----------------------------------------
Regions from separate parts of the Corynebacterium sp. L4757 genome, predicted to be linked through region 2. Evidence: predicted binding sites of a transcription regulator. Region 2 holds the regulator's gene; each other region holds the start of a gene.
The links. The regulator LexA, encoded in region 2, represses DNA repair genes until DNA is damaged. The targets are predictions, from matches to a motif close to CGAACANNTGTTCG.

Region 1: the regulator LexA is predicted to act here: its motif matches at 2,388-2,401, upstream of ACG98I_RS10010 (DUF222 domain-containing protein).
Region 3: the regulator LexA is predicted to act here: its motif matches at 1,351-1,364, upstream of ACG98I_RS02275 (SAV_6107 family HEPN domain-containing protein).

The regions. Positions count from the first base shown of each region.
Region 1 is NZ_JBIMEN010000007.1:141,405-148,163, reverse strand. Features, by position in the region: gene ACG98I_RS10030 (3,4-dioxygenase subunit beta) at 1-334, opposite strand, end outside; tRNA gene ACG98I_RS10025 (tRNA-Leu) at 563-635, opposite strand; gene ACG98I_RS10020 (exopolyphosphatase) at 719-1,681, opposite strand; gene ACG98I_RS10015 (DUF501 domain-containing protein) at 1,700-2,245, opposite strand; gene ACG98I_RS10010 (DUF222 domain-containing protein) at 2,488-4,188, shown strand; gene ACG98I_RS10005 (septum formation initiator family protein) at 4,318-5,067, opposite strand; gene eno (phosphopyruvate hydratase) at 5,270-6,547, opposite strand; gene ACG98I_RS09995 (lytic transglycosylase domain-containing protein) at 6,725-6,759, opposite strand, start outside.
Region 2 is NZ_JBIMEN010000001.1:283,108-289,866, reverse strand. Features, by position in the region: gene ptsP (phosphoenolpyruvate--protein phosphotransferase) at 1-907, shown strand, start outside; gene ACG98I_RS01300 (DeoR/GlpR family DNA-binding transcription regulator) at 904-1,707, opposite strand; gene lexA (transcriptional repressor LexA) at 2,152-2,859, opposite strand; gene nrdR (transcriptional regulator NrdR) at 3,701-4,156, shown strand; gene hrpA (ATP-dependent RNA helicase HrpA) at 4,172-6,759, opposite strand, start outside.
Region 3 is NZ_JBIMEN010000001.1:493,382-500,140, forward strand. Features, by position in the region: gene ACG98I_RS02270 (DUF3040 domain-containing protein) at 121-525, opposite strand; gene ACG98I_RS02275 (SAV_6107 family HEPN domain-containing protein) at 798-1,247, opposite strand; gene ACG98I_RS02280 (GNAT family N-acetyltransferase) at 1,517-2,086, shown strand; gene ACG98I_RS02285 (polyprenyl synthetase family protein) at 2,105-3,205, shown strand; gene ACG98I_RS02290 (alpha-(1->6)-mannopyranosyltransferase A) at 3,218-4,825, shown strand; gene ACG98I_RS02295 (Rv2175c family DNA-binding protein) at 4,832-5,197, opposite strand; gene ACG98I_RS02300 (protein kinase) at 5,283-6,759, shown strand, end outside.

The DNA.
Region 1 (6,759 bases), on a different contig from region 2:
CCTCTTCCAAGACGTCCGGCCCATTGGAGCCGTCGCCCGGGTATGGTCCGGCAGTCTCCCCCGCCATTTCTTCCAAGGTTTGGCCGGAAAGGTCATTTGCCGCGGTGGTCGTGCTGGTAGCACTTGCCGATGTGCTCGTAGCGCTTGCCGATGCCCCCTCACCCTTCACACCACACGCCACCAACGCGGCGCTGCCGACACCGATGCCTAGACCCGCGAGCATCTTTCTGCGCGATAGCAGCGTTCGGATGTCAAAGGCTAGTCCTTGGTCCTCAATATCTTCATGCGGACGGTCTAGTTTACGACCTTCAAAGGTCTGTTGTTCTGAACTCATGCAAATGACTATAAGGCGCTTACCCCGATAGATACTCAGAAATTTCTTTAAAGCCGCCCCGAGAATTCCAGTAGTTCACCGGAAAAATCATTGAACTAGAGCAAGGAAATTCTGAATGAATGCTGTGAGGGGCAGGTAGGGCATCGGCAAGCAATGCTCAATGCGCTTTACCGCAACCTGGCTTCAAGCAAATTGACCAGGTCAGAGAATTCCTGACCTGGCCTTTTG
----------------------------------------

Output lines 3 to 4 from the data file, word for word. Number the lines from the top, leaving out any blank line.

Region 1: the regulator LexA is predicted to act here: its motif matches at 2,388-2,401, upstream of ACG98I_RS10010 (DUF222 domain-containing protein).
Region 3: the regulator LexA is predicted to act here: its motif matches at 1,351-1,364, upstream of ACG98I_RS02275 (SAV_6107 family HEPN domain-containing protein).